Wednesday, 6 September 2017


Esplanade Recital Studio
Monday (4 September 2017)

This review was published in The Straits Times on 6 September 2017 with the title "Taking on a dynamic range of Liszt".

Imagine coming on stage to give an all-Liszt recital and not knowing what pieces are to be performed. That was the quandary facing American pianist Steven Spooner, who had offered five lists of piano works by the virtuoso Hungarian pianist-composer for the audience to vote on before the concert was to begin.

Comprising mostly young people and their parents, the audience probably had the good sense of shunning the half-hour-long Sonata in B minor, instead opting for Franz Liszt's song transcriptions, Transcendental Études and Hungarian Rhapsodies. Despite being mostly shorter pieces to accomodate shorter concentration spans, it was still a daunting prospect.

One of Liszt's legacies was to promote the music of less celebrated colleagues by transcribing their songs as piano solos for performance. Spooner began with one selection apiece from Schubert's three great song-cycles. In Wohin? (from Die Schöne Müllerin) and Ständchen (Schwanengesang), he found a mellifluous singing line, with the echoing voices of the latter being a particular treat. These were contrasted with the seemingly optimistic galloping rhythm of Die Post (Winterreise), a song bearing false hope.

Liszt's filigreed take on Chopin's Maiden's Wish called for nimble fingers while the gift of romantic love in Schumann's Widmung (Dedication) was gratefully consummated in sweeping arpeggios and emphatic chords. Leaving the most difficult for the last, Schubert's Erlkönig only promised tetanic spasms from the right hand's repeated octaves with the left hand's octaves scrambling to keep up. The sense of desperation, of a father's plight in rescuing a sick child, was palpable, but unlike the song's plot, the performance did not end in tragedy.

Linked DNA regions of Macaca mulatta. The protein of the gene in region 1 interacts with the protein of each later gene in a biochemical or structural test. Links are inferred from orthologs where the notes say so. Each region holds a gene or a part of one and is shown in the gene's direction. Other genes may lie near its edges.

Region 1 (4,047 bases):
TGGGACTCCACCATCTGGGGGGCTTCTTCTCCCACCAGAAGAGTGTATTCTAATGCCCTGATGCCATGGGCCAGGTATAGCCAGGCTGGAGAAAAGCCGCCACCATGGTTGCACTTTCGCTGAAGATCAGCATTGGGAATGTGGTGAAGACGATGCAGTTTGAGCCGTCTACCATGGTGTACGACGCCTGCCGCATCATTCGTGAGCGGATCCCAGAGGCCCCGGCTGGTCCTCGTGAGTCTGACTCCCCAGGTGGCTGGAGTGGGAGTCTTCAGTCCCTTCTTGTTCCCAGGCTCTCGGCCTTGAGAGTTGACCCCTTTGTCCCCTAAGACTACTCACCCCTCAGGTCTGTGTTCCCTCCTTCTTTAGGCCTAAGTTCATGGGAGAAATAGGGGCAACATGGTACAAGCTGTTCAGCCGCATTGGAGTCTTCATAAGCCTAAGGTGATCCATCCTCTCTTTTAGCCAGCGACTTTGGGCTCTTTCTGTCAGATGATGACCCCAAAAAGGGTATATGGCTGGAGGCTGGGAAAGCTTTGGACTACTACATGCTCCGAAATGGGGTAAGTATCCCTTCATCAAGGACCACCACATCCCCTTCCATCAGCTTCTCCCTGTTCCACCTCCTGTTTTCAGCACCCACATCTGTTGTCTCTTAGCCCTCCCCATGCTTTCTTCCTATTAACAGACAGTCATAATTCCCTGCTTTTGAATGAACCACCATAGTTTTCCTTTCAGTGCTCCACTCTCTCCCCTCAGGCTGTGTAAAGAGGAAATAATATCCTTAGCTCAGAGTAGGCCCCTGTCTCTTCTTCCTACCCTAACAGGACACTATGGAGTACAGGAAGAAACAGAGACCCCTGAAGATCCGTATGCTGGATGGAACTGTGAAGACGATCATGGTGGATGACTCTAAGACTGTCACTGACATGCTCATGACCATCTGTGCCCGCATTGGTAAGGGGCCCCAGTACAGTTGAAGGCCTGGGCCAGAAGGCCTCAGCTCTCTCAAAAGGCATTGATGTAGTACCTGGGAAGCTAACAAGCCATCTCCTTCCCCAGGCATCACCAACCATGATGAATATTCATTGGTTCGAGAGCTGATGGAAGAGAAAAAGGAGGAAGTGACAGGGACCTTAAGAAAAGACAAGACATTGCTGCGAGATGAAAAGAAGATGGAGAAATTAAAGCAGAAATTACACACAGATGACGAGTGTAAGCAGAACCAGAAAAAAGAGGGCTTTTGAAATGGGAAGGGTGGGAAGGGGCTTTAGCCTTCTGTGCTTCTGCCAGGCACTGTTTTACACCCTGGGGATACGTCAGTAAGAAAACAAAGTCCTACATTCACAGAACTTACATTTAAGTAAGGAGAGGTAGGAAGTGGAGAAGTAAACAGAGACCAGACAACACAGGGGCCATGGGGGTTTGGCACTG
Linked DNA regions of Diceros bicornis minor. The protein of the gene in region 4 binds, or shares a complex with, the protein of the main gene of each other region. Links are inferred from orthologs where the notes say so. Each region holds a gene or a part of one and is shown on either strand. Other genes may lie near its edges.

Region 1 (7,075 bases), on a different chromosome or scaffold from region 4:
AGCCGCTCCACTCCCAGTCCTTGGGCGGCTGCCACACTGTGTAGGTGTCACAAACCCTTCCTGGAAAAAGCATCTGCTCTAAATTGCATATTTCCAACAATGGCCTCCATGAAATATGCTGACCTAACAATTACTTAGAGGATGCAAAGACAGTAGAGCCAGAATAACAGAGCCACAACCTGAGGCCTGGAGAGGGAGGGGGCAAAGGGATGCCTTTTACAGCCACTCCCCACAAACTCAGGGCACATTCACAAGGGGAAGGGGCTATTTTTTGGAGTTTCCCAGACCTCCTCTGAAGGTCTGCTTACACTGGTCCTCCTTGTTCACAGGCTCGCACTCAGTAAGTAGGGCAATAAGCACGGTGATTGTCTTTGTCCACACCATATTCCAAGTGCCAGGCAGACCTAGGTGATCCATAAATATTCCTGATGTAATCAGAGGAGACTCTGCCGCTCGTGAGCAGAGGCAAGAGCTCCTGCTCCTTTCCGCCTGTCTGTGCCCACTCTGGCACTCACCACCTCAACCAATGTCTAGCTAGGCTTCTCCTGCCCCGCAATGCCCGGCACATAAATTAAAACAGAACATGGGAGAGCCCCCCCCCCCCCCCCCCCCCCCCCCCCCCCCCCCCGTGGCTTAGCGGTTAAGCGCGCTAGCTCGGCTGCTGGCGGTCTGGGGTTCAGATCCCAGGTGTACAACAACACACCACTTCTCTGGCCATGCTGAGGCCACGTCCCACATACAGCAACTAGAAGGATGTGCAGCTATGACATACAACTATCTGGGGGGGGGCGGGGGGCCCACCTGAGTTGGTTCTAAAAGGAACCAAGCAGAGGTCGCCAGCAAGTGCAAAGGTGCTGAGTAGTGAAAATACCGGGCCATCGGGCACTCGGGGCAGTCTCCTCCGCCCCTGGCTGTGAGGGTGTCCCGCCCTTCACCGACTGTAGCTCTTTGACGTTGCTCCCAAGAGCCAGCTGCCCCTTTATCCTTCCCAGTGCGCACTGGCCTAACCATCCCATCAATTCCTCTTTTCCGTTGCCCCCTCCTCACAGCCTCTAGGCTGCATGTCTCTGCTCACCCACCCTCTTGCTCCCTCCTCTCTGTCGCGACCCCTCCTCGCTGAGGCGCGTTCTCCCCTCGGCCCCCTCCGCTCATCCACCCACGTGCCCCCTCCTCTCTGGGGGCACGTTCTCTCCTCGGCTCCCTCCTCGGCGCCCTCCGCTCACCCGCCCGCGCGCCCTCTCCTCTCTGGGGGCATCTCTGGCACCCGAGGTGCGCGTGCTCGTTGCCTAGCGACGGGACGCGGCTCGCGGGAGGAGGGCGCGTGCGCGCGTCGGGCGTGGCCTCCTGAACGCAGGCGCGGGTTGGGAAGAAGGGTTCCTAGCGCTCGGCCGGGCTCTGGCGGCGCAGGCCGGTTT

Two of twelve Transcendental Etudes also gave a sense of breadth and depth that was Liszt's art. Preludio (No.1), just a minute long, was a warming up exercise for Harmonies du soir (No.11), a glorious paean to the riches of chordal piano writing.

Even the two Hungarian Rhapsodies performed were not familiar favourites. Some listeners might remember the great French pianist Cyprien Katsaris polishing off Hungarian Rhapsody No.5 some years ago, a funeral procession that carried the title Heröide-Elégiaque (Heroic Elegy).

Its lugubriousness was tempered by a central section of rare Chopinesque lyricism, and Spooner's reading showed that this rather than the oft-performed Funerailles might have been Liszt's true tribute to Chopin. More Magyar in spirit was the Hungarian Rhapsody No.13, and with Vladimir Horowitz's swashbuckling additions, Spooner raised the decibel level and lifted the roof off the piano.    

With the noisy audience enthused, Spooner's encore of Liszt rarely-heard Rienzi Paraphrase, using themes from Wagner's early opera, was another work that tested the Steinway's dynamic limits. To proved that utmost sensitivity was also an attribute of complete pianism, Chopin's melancholic Mazurka in A minor (Op.17 No.4) provided a sublime and quiet end to an otherwise stormy evening. 

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